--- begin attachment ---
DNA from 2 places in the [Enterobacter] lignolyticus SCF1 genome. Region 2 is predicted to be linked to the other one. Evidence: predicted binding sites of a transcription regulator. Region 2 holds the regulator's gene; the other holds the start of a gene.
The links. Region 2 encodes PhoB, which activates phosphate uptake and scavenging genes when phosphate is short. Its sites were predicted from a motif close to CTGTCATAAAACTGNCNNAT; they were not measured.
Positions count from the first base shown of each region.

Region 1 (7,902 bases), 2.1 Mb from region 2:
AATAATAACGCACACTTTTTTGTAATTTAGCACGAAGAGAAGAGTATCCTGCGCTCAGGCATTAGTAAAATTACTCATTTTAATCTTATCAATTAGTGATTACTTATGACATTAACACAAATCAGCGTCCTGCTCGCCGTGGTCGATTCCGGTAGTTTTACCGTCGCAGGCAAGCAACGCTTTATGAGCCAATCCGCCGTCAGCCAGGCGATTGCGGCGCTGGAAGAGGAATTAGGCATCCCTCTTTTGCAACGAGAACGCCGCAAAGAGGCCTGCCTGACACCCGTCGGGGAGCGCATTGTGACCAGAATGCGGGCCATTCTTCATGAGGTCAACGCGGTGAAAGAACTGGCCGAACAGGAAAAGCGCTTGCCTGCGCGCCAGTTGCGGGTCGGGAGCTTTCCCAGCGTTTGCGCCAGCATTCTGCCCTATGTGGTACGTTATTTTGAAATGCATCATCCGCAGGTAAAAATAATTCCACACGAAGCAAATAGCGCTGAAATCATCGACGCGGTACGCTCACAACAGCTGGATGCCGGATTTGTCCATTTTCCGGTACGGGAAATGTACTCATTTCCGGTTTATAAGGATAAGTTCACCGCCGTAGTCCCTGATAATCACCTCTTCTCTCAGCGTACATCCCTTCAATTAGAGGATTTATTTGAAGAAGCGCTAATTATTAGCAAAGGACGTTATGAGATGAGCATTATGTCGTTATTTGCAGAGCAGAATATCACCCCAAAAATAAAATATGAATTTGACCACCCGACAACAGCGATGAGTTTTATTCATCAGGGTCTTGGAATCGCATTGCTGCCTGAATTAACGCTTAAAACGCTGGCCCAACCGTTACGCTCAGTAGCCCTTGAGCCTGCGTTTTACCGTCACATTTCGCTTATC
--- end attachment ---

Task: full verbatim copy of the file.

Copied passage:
DNA from 2 places in the [Enterobacter] lignolyticus SCF1 genome. Region 2 is predicted to be linked to the other one. Evidence: predicted binding sites of a transcription regulator. Region 2 holds the regulator's gene; the other holds the start of a gene.
The links. Region 2 encodes PhoB, which activates phosphate uptake and scavenging genes when phosphate is short. Its sites were predicted from a motif close to CTGTCATAAAACTGNCNNAT; they were not measured.
Positions count from the first base shown of each region.

Region 1 (7,902 bases), 2.1 Mb from region 2:
AATAATAACGCACACTTTTTTGTAATTTAGCACGAAGAGAAGAGTATCCTGCGCTCAGGCATTAGTAAAATTACTCATTTTAATCTTATCAATTAGTGATTACTTATGACATTAACACAAATCAGCGTCCTGCTCGCCGTGGTCGATTCCGGTAGTTTTACCGTCGCAGGCAAGCAACGCTTTATGAGCCAATCCGCCGTCAGCCAGGCGATTGCGGCGCTGGAAGAGGAATTAGGCATCCCTCTTTTGCAACGAGAACGCCGCAAAGAGGCCTGCCTGACACCCGTCGGGGAGCGCATTGTGACCAGAATGCGGGCCATTCTTCATGAGGTCAACGCGGTGAAAGAACTGGCCGAACAGGAAAAGCGCTTGCCTGCGCGCCAGTTGCGGGTCGGGAGCTTTCCCAGCGTTTGCGCCAGCATTCTGCCCTATGTGGTACGTTATTTTGAAATGCATCATCCGCAGGTAAAAATAATTCCACACGAAGCAAATAGCGCTGAAATCATCGACGCGGTACGCTCACAACAGCTGGATGCCGGATTTGTCCATTTTCCGGTACGGGAAATGTACTCATTTCCGGTTTATAAGGATAAGTTCACCGCCGTAGTCCCTGATAATCACCTCTTCTCTCAGCGTACATCCCTTCAATTAGAGGATTTATTTGAAGAAGCGCTAATTATTAGCAAAGGACGTTATGAGATGAGCATTATGTCGTTATTTGCAGAGCAGAATATCACCCCAAAAATAAAATATGAATTTGACCACCCGACAACAGCGATGAGTTTTATTCATCAGGGTCTTGGAATCGCATTGCTGCCTGAATTAACGCTTAAAACGCTGGCCCAACCGTTACGCTCAGTAGCCCTTGAGCCTGCGTTTTACCGTCACATTTCGCTTATC